Commentary

Embracing the fintech mentality

If banks learn to experiment and innovate like start-ups, they will thrive in the digital age

The other day, I was asked how banks can foster breakthrough innovation within the organisation. My answer: "You may get lucky with some, but the more likely course is iterate, experiment, fail, learn, pivot, repeat."  

The same experimental journey was taken by many successful social media companies we see today. LinkedIn started as a dating network; Facebook as a site to rate the attractiveness of individuals. Both experimented and morphed over time. Companies such as Amazon, Facebook, Google, and Netflix are widely acknowledged as leaders in innovation.

What sets them apart is their ability to constantly experiment, automatically scale, and rapidly bring new features to market. 

As DBS moves along in our journey in digital transformation, we are also embracing an innovation mindset. Such a paradigm breaks away from what bankers are used to: namely, the need to have all the answers upfront, or the need to have certainty of outcomes. Instead, uncomfortable though it is, we have been shifting to an environment where it is perfectly okay to not know if something will work.

What this translates to is fostering a culture of experimentation. The thinking is that if we are able to increase the surface area of ideas springing up within the organisation, there is higher probability that some of them will be the great success stories of tomorrow.

We also seek to cultivate a fintech-like culture among our 22,000 people. We believe that innovation is not just the mandate of our innovation group; but we are rewiring the core of the bank so that at every level, and across every department and team, people are energised and equipped to come up with new ideas and initiatives. Last year, we ran over 1,000 experiments across the bank, and in this way, a culture of innovation at DBS goes broader and runs deeper than at many organisations. 

 In May, DBS launched digibank, India's first mobile-only bank.
Former Indian cricketer Sachin Tendulkar (far left) with DBS chief executive Piyush Gupta at the launch of digibank in India. PHOTO: DBS

It is also against this backdrop that we are actively finding ways to mentor, partner and support fintechs, whom we see as more of an opportunity than a threat.

Players like Alibaba, Paytm, Fastacash, SeedInvest, WeCash, MoneyLover, Jitta and so on have come up across India, China and South-east Asia. They are disrupting financial services such as payments, remittances, crowdfunding, loans, brokerage, personal finance, investment and insurance.

The rapid spread of fintechs might indicate success, but the reality is that only a few have made it. There are three main reasons. Firstly, their solutions are unproven. Secondly, customer acquisition has remained a challenge - traditional banks are still seen as safer than online banks. And banks themselves have woken up to the threat of fintech and are rolling out online services for customers who might otherwise have moved to newer, nimbler players. 

Traditional banks like DBS can leverage the best of both worlds. Banks still have existing advantages such as safety and trust, deep expertise in banking products, managing risks, processing capabilities and data pools.

Fintech companies are customer centric, nimble and agile, and are always innovating and experimenting. Banks that can marry the two, such as BBVA, Citi and ING, are showing the way forward.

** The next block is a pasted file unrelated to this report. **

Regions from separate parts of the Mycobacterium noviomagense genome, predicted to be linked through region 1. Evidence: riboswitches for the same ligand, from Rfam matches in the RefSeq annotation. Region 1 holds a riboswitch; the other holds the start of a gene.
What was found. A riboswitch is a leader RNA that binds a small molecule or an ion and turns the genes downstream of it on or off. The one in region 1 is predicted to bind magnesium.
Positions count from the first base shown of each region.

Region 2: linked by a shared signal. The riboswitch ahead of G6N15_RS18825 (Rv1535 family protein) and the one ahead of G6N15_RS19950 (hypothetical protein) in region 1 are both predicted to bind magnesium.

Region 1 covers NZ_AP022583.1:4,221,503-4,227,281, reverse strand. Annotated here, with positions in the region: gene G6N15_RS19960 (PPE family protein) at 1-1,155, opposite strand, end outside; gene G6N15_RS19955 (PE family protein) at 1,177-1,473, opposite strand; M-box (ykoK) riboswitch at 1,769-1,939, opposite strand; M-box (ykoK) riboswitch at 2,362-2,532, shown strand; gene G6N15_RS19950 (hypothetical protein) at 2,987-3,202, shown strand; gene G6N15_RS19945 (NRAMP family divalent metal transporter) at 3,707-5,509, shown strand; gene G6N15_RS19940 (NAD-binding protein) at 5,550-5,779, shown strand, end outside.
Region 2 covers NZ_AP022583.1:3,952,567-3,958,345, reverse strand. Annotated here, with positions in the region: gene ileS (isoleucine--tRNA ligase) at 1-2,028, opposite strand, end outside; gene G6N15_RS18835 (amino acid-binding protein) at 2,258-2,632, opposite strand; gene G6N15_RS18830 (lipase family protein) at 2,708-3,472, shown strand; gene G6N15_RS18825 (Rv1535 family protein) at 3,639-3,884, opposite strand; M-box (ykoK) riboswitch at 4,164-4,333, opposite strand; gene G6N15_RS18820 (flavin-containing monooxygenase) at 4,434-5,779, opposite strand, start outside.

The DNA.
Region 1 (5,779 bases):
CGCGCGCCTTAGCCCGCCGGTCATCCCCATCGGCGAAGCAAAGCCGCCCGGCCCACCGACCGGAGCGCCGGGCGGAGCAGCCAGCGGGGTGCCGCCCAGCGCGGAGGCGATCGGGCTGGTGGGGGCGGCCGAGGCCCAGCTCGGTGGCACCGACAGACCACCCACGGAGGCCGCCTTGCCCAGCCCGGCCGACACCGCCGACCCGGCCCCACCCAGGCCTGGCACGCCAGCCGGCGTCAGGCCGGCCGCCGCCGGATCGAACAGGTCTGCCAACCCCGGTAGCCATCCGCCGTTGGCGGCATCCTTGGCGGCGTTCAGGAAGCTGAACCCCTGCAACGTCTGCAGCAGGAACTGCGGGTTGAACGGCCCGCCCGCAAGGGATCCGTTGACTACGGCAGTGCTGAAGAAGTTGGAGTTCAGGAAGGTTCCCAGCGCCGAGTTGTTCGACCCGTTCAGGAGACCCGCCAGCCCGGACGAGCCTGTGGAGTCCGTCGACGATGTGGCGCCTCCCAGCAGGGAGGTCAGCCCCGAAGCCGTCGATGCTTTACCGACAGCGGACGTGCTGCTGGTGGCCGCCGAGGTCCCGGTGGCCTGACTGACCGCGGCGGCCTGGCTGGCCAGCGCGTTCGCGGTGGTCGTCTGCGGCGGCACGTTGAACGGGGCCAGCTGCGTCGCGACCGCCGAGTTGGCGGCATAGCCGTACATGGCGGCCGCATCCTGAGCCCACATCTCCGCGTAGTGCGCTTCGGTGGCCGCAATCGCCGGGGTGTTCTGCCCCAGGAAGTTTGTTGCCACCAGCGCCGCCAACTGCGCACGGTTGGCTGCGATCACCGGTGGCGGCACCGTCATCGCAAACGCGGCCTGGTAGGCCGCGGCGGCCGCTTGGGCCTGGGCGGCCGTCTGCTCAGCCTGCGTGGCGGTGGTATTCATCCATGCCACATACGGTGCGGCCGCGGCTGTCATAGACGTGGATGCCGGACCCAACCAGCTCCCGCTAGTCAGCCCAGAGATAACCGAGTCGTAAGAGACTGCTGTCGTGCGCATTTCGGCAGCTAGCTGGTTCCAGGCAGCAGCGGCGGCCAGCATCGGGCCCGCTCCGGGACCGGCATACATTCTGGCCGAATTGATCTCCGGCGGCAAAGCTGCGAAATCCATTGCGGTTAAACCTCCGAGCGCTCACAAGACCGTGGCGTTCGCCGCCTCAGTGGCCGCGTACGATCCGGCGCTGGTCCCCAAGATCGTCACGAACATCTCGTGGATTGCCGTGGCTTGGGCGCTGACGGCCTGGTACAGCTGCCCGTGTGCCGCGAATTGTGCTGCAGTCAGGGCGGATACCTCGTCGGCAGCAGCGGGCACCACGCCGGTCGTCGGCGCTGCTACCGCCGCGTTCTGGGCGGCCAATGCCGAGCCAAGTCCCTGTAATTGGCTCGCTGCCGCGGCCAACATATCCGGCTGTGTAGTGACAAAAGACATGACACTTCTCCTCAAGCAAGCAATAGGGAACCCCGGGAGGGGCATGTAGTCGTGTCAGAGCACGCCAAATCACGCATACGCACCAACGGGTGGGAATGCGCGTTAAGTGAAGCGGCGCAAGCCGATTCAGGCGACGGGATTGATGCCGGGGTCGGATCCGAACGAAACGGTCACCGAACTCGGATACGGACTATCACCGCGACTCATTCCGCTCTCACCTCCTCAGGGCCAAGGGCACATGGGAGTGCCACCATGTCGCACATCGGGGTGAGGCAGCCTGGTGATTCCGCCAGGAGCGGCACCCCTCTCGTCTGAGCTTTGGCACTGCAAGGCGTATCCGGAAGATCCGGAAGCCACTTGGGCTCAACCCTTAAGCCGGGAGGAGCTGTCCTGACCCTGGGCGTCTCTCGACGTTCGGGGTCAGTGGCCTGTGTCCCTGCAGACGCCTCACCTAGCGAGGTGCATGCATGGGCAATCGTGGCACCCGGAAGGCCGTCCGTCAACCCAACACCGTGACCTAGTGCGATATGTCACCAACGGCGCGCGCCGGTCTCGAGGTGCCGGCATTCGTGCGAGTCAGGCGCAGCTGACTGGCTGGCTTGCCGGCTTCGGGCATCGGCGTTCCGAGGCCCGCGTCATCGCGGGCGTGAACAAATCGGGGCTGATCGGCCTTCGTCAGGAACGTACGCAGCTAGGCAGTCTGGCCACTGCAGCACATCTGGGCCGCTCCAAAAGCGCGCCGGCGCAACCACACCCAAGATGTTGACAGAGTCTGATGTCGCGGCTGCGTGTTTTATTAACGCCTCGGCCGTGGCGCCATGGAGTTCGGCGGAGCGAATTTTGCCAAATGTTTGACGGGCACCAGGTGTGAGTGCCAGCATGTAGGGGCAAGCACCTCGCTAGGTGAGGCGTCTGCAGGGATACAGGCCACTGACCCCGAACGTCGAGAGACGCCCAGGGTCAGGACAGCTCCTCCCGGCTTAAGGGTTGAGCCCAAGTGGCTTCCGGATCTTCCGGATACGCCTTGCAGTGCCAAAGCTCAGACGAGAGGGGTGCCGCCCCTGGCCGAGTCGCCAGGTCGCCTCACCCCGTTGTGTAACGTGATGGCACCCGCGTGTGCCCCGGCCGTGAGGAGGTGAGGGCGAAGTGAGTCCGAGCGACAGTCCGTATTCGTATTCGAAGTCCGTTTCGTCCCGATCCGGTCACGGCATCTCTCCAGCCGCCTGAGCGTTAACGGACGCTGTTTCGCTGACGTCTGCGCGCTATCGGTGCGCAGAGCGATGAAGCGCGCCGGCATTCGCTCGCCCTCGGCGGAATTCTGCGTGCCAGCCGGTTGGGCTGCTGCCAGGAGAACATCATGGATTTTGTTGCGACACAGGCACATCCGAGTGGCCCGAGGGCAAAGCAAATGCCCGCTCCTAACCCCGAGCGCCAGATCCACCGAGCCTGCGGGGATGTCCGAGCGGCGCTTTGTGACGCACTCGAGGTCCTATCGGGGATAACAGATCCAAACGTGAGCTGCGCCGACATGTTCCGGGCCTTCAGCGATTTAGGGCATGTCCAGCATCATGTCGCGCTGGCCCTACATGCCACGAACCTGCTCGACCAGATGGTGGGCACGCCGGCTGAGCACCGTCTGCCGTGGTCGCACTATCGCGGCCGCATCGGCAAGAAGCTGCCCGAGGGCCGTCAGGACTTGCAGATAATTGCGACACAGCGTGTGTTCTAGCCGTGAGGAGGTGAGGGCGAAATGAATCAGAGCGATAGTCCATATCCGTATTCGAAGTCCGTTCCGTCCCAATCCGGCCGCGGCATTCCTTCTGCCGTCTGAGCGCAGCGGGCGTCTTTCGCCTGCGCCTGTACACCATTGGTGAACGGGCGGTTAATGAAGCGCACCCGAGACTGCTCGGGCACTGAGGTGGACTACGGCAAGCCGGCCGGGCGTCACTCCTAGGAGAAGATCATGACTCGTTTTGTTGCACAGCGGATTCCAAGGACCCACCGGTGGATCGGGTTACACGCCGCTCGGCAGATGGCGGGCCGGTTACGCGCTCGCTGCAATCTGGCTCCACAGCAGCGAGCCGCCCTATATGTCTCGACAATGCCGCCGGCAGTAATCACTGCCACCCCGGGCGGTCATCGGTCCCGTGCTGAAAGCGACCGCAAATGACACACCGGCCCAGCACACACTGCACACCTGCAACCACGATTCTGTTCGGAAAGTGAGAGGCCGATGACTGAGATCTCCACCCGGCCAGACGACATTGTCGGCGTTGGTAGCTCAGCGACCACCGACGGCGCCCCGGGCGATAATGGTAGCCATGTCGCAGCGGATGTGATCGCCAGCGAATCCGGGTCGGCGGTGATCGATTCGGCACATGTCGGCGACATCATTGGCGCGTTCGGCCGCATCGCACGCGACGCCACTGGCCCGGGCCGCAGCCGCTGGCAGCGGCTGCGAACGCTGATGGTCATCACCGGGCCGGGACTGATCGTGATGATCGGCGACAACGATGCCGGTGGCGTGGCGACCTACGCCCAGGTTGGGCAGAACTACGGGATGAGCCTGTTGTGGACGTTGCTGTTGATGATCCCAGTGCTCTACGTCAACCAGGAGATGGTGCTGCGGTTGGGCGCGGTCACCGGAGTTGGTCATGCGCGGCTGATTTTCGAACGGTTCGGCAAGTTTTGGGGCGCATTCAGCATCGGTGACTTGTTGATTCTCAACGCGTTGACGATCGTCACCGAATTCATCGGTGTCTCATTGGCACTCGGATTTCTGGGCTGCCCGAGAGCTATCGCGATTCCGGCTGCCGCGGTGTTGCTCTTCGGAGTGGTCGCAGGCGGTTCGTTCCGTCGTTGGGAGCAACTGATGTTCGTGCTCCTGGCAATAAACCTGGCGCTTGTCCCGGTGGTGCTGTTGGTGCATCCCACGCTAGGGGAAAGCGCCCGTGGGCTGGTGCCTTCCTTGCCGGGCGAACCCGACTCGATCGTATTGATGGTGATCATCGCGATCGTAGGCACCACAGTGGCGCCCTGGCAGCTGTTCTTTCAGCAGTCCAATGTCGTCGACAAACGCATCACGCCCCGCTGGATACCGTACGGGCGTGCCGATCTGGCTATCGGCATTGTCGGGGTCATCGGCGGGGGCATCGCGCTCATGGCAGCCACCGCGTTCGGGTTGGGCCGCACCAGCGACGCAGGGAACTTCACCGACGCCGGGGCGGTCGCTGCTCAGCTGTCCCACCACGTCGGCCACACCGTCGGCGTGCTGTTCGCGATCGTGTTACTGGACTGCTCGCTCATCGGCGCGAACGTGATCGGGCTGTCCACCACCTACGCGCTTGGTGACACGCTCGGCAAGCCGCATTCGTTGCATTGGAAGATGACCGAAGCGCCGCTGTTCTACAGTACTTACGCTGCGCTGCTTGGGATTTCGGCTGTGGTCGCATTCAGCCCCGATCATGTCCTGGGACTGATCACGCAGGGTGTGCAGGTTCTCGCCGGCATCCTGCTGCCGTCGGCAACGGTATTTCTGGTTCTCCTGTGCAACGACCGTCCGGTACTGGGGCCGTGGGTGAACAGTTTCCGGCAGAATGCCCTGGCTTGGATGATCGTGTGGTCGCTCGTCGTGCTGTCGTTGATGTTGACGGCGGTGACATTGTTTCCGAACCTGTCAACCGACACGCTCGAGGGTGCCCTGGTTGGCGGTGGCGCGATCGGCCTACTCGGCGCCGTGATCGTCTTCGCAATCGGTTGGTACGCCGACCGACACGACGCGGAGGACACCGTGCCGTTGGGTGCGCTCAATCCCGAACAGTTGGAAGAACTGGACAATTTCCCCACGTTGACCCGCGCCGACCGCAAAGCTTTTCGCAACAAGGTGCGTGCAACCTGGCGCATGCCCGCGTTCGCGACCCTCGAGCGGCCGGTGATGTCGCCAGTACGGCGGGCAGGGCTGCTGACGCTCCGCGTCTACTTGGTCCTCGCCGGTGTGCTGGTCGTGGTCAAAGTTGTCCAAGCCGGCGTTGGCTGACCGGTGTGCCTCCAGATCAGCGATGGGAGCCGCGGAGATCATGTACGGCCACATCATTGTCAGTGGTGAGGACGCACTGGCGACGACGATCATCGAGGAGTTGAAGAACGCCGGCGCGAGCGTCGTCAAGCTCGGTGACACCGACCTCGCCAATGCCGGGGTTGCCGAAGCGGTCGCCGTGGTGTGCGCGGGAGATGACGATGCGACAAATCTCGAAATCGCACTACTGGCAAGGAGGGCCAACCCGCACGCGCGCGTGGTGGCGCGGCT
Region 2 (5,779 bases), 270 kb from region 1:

For this reason, in Singapore and Hong Kong, we have been running a number of pre-accelerator programmes, which allow us to stay connected with new, emerging financial technology; to have a first shot at any opportunities for partnership, and to forge a banking relationship with start-ups.

 In May, DBS launched digibank, India's first mobile-only bank.
In May, DBS launched digibank, India’s first mobile-only bank. : DBS

Where we can, we will also bring fintech into our platforms. In May this year, DBS launched digibank, India's first mobile-only bank.

The offering is groundbreaking in that it combines a set of new technologies including biometrics, artificial intelligence, an intuitive recommendation engine, and soft token technology. To bring this all together, the offering combined a few start-up products: the AI technology was from Kasisto, which is a spin-off from the company that created Siri in the United States. The recommendation engine and the virtual key were products of two Singapore start-ups, Moneythor and V-Key.

The rapid spread of fintechs might indicate success, but the reality is that only a few have made it. There are three main reasons. Firstly, their solutions are unproven. Secondly, customer acquisition has remained a challenge - traditional banks are still seen as safer than online banks. And banks themselves have woken up to the threat of fintech and are rolling out online services for customers who might otherwise have moved to newer, nimbler players. 

With the opening of our new innovation facility, DBS Asia X, to coincide with the inaugural Singapore Fintech Festival, we hope to foster greater collaboration with fintechs, while providing an innovative space for our people to embrace a new way of working; being open, collaborative, and experimental.

I firmly believe if banks can be pivoted to operate like start-ups, we can secure our future in the midst of digital disruption. Embracing fintechs, integrating them and cultivating a fintech mentality are central to winning. 

A version of this article appeared in the print edition of The Straits Times on November 14, 2016, with the headline 'Embracing the fintech mentality'. Print Edition | Subscribe